Stories of Justice: Sr. Ida Berresheim

Giving Voice to the Voiceless


By Sister Mary Flick, CSJ, Justice Office Coordinator

Ida Berresheim

There are images which linger when Sister Ida Berresheim returns from her bi-annual visit to Annunciation House in El Paso, Texas. Annunciation House is a shelter which assists the poor in migration who cross into the United States through the U.S.-Mexican border. Sister Ida has served on its board of directors for the past six years. This year, the Jubilee Year of Mercy helped shape the images Sister Ida encountered at the Voice of the Voiceless awards dinner, which she attended in El Paso after the board meeting. As she entered the dinner, a “Works of Mercy Walkway” offered depictions of the seven corporal works of mercy by youth groups from neighboring parishes.

Sister Ida cannot forget the message of the work, “Clothe the Naked.”  A woman dressed in high fashion stood alongside a cross. She looked like a mannequin, so stately, prim and tall. She wore a long black cape – but it draped only one shoulder then fell onto the ground. Kneeling at the woman’s feet and holding the bottom of the cape was an 18-year-old, underfed and ragged – sewing this piece of clothing. “It was a powerful demonstration of where our clothes come from,” Sister Ida says. “His work makes people fashionable, and he is not paid nearly enough to meet his own needs.”

The works on the walkway were intended to be educational, Sister Ida says, representing “why people leave their own countries to look for a better life.” Sister Ida has known for herself over more than a quarter century the reasons for the poor in migration.  In 1994, the former Peruvian missionary went to the Center of Hope for Women in El Paso to work with women on both sides of the border.  “We would go and talk with the women, where they were: in clinics, in parishes, in their women’s groups. And we would ask, ‘What would you like to have happen?’ Sister Ida remembers. “We would ask because we wanted the women to hear their own voice. They didn’t have a voice in their own lives. They were put down by the men in their family. Often, too, by their mothers-in-law.”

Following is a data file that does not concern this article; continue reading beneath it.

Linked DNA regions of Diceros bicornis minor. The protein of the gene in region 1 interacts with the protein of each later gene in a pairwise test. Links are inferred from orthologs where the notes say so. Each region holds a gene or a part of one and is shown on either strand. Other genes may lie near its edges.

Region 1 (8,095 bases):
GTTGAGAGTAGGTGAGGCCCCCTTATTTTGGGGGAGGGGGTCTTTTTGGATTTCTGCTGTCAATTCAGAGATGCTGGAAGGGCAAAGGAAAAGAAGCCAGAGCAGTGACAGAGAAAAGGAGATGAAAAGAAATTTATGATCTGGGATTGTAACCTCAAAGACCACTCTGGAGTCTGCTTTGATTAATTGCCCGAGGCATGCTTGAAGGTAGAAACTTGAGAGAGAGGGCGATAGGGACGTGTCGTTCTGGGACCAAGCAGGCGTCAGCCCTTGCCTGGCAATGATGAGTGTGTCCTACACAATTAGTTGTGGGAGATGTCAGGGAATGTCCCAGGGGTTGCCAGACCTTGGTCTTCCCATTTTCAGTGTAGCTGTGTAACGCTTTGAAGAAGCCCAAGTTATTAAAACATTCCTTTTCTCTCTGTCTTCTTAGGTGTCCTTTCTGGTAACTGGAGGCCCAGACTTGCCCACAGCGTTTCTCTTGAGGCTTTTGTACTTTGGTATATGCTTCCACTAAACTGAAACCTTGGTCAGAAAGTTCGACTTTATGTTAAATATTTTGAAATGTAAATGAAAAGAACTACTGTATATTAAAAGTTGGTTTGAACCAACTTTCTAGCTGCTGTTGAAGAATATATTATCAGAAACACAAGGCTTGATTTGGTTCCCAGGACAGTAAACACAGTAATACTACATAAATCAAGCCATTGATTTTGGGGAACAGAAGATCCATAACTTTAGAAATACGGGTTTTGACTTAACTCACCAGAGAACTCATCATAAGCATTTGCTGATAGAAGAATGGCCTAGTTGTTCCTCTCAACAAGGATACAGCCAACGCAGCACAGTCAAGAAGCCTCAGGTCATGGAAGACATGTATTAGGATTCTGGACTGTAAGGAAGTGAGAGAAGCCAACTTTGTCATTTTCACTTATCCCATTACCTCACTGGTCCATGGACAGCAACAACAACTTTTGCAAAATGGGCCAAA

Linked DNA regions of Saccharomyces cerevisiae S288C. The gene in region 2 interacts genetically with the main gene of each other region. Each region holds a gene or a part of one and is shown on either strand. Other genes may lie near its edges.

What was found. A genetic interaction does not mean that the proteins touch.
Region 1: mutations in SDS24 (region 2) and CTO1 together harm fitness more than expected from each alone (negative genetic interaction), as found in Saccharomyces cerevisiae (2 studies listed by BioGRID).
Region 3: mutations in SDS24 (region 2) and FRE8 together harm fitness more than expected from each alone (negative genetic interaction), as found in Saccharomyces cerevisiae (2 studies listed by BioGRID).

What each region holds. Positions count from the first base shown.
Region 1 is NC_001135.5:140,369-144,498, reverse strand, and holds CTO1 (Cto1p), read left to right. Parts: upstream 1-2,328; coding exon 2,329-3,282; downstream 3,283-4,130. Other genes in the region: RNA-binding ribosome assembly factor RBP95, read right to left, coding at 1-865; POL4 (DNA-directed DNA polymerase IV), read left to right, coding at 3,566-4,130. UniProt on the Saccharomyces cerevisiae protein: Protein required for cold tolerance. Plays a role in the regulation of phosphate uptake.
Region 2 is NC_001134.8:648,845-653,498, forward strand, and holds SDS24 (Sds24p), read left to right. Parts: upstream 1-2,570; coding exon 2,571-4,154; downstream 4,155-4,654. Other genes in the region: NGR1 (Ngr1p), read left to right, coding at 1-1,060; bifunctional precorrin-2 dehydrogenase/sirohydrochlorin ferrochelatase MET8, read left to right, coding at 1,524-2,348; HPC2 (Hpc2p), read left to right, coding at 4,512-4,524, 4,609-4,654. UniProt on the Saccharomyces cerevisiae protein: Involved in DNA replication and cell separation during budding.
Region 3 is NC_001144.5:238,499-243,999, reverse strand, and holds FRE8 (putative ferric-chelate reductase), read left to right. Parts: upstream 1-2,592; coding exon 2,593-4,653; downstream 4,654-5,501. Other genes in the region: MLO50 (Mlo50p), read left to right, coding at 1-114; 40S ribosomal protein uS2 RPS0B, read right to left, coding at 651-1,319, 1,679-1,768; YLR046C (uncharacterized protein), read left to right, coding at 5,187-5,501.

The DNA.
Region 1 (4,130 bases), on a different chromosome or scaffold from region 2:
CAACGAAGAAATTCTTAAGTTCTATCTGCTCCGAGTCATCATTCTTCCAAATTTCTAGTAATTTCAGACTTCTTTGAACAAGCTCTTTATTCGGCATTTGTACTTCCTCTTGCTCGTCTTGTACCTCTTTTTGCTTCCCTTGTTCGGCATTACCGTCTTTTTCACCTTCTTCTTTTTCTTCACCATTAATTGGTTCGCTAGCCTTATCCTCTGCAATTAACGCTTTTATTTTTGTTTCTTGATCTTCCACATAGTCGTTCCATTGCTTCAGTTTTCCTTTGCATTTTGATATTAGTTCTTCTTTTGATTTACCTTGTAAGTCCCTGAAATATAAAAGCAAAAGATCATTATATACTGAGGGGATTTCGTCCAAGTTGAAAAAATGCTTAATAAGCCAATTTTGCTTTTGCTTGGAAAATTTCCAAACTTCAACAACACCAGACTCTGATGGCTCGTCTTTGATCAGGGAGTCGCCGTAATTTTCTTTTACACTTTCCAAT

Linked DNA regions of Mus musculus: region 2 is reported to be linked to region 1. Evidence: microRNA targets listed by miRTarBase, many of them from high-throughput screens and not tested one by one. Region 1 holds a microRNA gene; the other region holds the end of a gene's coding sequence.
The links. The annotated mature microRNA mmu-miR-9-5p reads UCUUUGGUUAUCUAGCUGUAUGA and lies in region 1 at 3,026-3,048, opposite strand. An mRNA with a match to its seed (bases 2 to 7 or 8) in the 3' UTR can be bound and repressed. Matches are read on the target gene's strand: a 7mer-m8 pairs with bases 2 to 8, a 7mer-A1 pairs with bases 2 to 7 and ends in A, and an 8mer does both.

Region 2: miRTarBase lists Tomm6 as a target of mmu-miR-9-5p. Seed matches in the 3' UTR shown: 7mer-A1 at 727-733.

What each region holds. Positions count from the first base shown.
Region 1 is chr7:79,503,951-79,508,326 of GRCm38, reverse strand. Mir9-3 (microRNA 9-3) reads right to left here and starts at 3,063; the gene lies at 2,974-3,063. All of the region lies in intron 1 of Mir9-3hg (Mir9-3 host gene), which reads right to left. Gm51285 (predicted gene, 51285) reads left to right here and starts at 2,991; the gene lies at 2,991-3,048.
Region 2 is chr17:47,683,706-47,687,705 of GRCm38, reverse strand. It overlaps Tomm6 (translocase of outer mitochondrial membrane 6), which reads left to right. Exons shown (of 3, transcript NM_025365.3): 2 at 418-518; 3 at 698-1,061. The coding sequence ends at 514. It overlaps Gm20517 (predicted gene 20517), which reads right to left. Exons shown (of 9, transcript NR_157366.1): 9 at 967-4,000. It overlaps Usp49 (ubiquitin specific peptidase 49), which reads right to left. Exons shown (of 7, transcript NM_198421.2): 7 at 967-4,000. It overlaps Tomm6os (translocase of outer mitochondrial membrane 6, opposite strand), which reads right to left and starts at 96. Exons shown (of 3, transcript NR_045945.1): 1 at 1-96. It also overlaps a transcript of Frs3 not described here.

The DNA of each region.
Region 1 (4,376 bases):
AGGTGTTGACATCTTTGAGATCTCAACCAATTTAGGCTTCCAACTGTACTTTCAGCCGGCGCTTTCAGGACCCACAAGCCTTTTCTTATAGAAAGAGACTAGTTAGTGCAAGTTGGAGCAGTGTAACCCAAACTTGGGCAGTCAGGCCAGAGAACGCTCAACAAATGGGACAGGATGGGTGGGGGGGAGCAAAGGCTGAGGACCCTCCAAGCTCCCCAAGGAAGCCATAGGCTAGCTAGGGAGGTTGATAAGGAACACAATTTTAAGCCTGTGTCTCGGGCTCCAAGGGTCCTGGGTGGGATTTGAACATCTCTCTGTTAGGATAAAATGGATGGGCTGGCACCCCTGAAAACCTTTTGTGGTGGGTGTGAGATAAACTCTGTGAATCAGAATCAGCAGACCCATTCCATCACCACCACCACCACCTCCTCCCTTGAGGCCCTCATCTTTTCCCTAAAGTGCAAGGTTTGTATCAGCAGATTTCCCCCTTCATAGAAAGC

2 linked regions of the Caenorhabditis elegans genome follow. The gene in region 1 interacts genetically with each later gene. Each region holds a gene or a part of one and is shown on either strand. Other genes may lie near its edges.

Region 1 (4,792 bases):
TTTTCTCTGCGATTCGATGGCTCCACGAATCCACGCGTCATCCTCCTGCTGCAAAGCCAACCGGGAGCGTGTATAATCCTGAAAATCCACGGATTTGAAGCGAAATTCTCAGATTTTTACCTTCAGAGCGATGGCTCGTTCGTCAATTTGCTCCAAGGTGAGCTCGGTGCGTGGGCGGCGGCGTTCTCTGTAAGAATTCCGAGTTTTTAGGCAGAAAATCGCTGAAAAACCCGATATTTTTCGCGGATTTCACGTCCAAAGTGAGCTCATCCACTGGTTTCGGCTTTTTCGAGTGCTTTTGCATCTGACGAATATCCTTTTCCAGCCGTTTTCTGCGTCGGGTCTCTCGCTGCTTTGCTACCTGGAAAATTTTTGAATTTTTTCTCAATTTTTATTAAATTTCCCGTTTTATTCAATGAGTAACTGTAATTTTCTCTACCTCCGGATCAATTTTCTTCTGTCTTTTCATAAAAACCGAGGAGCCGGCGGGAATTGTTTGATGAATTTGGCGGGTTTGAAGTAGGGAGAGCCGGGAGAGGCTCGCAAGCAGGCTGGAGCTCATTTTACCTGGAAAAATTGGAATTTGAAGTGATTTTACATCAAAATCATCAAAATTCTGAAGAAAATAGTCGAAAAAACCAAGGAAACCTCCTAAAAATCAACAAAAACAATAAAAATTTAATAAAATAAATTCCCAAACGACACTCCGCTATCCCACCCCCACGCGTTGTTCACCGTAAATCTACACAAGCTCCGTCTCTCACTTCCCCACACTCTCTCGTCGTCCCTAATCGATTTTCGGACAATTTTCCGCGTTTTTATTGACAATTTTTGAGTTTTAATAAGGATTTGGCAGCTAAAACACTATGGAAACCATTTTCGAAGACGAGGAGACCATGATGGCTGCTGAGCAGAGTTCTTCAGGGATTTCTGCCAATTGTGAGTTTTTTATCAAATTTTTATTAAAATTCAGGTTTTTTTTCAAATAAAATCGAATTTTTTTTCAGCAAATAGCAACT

“Many of them wanted anything in which they would not have to use words. They asked for arts, crafts cooking – anything which required that they use their hands. They had no confidence in their own voices,” Sister Ida says. But they would come together for the six- to eight-week programs on life and values and the family, and an amazing discovery occurred, she says. “They began to realize they had gifts, that they were persons and had dignity.” 

Helping the women find the confidence to speak, to find their own voices, as they shared, when once they were voiceless, was what motivated Sister Ida to remain at the center until 2005. “When I turned 75 years old, I retired from the center. But I could not retire!” Sister Ida confesses. “So I began volunteering at Annunciation House.” While there, she did “volunteer welfare” – making coffee, sorting beans, and donated produce, helping in the kitchen. And when someone wanted to talk, Ida would take them to a restaurant where they could be alone.

Sister Ida retired – again – in 2011. But she never really left the people of Annunciation House. One of Sister Ida’s well-used skills in her ministry to the immigrant remains: her fluency in Spanish. “I can make myself understood,” she laughs in her humble way. “It’s an affliction,” she jokes, then turns serious, “But not. Who speaks for those voiceless people? I help them speak for themselves.”